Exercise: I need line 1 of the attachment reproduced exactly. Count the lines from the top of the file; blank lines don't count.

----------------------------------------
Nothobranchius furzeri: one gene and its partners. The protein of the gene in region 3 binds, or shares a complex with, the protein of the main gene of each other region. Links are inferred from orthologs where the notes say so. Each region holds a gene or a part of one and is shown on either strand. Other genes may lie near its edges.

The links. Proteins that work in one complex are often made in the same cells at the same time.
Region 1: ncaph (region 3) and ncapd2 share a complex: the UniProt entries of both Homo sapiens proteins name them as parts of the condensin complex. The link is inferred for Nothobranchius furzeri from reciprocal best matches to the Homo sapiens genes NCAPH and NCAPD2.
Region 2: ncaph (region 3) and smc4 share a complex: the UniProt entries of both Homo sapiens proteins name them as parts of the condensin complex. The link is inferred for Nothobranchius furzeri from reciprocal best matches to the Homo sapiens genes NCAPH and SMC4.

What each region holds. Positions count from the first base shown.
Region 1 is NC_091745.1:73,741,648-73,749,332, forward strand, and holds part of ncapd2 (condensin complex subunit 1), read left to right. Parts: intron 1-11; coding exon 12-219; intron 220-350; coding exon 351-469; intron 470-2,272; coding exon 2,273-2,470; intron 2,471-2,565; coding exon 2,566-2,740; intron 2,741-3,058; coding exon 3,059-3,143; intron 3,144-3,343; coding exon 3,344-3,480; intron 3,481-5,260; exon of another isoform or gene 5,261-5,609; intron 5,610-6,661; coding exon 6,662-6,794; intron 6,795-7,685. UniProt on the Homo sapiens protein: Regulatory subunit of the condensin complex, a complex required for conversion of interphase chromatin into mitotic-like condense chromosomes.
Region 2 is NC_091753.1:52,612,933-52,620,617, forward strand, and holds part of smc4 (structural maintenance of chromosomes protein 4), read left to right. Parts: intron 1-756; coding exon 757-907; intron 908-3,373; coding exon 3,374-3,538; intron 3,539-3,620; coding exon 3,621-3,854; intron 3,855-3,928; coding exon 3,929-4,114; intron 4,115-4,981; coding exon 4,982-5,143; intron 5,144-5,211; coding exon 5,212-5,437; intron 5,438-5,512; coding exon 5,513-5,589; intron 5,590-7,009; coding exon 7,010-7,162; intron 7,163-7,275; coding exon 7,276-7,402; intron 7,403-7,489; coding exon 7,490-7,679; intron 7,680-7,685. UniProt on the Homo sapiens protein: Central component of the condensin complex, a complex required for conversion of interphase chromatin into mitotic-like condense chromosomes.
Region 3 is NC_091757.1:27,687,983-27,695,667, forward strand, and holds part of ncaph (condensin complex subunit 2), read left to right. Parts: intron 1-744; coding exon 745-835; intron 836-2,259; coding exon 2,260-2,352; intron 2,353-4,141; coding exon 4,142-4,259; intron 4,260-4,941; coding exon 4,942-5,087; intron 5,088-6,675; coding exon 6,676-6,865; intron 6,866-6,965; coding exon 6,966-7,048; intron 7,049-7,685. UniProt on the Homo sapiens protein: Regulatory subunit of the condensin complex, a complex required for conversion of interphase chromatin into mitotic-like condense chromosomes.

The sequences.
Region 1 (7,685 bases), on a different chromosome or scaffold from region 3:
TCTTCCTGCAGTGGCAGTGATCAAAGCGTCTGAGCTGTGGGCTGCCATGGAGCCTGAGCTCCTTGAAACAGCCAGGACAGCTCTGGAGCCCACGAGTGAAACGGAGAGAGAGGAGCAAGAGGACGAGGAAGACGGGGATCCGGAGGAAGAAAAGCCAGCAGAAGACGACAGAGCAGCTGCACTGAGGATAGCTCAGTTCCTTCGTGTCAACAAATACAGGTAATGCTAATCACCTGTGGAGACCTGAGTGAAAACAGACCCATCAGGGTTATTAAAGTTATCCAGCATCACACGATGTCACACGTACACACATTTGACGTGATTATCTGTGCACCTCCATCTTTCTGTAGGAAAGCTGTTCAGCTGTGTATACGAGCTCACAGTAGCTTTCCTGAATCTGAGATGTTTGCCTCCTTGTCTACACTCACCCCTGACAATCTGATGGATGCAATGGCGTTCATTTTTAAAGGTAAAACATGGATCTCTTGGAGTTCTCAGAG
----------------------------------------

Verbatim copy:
Nothobranchius furzeri: one gene and its partners. The protein of the gene in region 3 binds, or shares a complex with, the protein of the main gene of each other region. Links are inferred from orthologs where the notes say so. Each region holds a gene or a part of one and is shown on either strand. Other genes may lie near its edges.